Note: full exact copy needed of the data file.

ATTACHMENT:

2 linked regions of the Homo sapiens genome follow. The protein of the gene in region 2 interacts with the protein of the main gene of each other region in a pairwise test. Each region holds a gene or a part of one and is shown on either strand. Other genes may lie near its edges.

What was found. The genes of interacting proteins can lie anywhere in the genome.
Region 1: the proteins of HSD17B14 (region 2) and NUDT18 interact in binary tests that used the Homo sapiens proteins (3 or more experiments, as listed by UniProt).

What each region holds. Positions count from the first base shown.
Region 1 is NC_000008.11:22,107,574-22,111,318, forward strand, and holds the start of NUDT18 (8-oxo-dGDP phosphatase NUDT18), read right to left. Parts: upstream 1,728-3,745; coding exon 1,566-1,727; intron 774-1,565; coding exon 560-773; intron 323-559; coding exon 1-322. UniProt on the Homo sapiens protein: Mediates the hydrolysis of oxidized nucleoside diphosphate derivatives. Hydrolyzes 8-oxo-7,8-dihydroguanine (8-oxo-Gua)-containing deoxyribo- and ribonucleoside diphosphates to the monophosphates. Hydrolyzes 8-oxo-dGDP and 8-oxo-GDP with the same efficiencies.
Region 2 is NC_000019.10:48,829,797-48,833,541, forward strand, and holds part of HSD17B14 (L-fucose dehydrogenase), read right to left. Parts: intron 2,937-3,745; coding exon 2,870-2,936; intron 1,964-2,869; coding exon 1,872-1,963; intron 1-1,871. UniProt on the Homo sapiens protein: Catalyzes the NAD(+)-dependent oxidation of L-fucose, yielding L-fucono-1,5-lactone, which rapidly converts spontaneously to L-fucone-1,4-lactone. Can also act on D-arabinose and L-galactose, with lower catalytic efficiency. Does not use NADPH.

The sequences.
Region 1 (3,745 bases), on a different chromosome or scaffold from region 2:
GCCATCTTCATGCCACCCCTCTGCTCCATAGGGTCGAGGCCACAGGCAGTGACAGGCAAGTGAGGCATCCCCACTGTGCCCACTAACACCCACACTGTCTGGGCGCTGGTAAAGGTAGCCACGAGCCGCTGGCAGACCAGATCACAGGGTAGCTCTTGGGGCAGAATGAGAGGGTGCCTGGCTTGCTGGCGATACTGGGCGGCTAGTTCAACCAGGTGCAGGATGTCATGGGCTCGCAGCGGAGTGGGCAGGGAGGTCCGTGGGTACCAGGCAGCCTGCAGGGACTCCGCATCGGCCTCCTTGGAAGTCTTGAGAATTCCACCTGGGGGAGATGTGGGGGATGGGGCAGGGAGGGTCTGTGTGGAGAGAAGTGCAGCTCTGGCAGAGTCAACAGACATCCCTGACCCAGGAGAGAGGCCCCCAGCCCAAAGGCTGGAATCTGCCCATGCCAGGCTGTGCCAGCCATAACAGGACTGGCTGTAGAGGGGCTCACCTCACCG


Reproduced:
2 linked regions of the Homo sapiens genome follow. The protein of the gene in region 2 interacts with the protein of the main gene of each other region in a pairwise test. Each region holds a gene or a part of one and is shown on either strand. Other genes may lie near its edges.

What was found. The genes of interacting proteins can lie anywhere in the genome.
Region 1: the proteins of HSD17B14 (region 2) and NUDT18 interact in binary tests that used the Homo sapiens proteins (3 or more experiments, as listed by UniProt).

What each region holds. Positions count from the first base shown.
Region 1 is NC_000008.11:22,107,574-22,111,318, forward strand, and holds the start of NUDT18 (8-oxo-dGDP phosphatase NUDT18), read right to left. Parts: upstream 1,728-3,745; coding exon 1,566-1,727; intron 774-1,565; coding exon 560-773; intron 323-559; coding exon 1-322. UniProt on the Homo sapiens protein: Mediates the hydrolysis of oxidized nucleoside diphosphate derivatives. Hydrolyzes 8-oxo-7,8-dihydroguanine (8-oxo-Gua)-containing deoxyribo- and ribonucleoside diphosphates to the monophosphates. Hydrolyzes 8-oxo-dGDP and 8-oxo-GDP with the same efficiencies.
Region 2 is NC_000019.10:48,829,797-48,833,541, forward strand, and holds part of HSD17B14 (L-fucose dehydrogenase), read right to left. Parts: intron 2,937-3,745; coding exon 2,870-2,936; intron 1,964-2,869; coding exon 1,872-1,963; intron 1-1,871. UniProt on the Homo sapiens protein: Catalyzes the NAD(+)-dependent oxidation of L-fucose, yielding L-fucono-1,5-lactone, which rapidly converts spontaneously to L-fucone-1,4-lactone. Can also act on D-arabinose and L-galactose, with lower catalytic efficiency. Does not use NADPH.

The sequences.
Region 1 (3,745 bases), on a different chromosome or scaffold from region 2:
GCCATCTTCATGCCACCCCTCTGCTCCATAGGGTCGAGGCCACAGGCAGTGACAGGCAAGTGAGGCATCCCCACTGTGCCCACTAACACCCACACTGTCTGGGCGCTGGTAAAGGTAGCCACGAGCCGCTGGCAGACCAGATCACAGGGTAGCTCTTGGGGCAGAATGAGAGGGTGCCTGGCTTGCTGGCGATACTGGGCGGCTAGTTCAACCAGGTGCAGGATGTCATGGGCTCGCAGCGGAGTGGGCAGGGAGGTCCGTGGGTACCAGGCAGCCTGCAGGGACTCCGCATCGGCCTCCTTGGAAGTCTTGAGAATTCCACCTGGGGGAGATGTGGGGGATGGGGCAGGGAGGGTCTGTGTGGAGAGAAGTGCAGCTCTGGCAGAGTCAACAGACATCCCTGACCCAGGAGAGAGGCCCCCAGCCCAAAGGCTGGAATCTGCCCATGCCAGGCTGTGCCAGCCATAACAGGACTGGCTGTAGAGGGGCTCACCTCACCG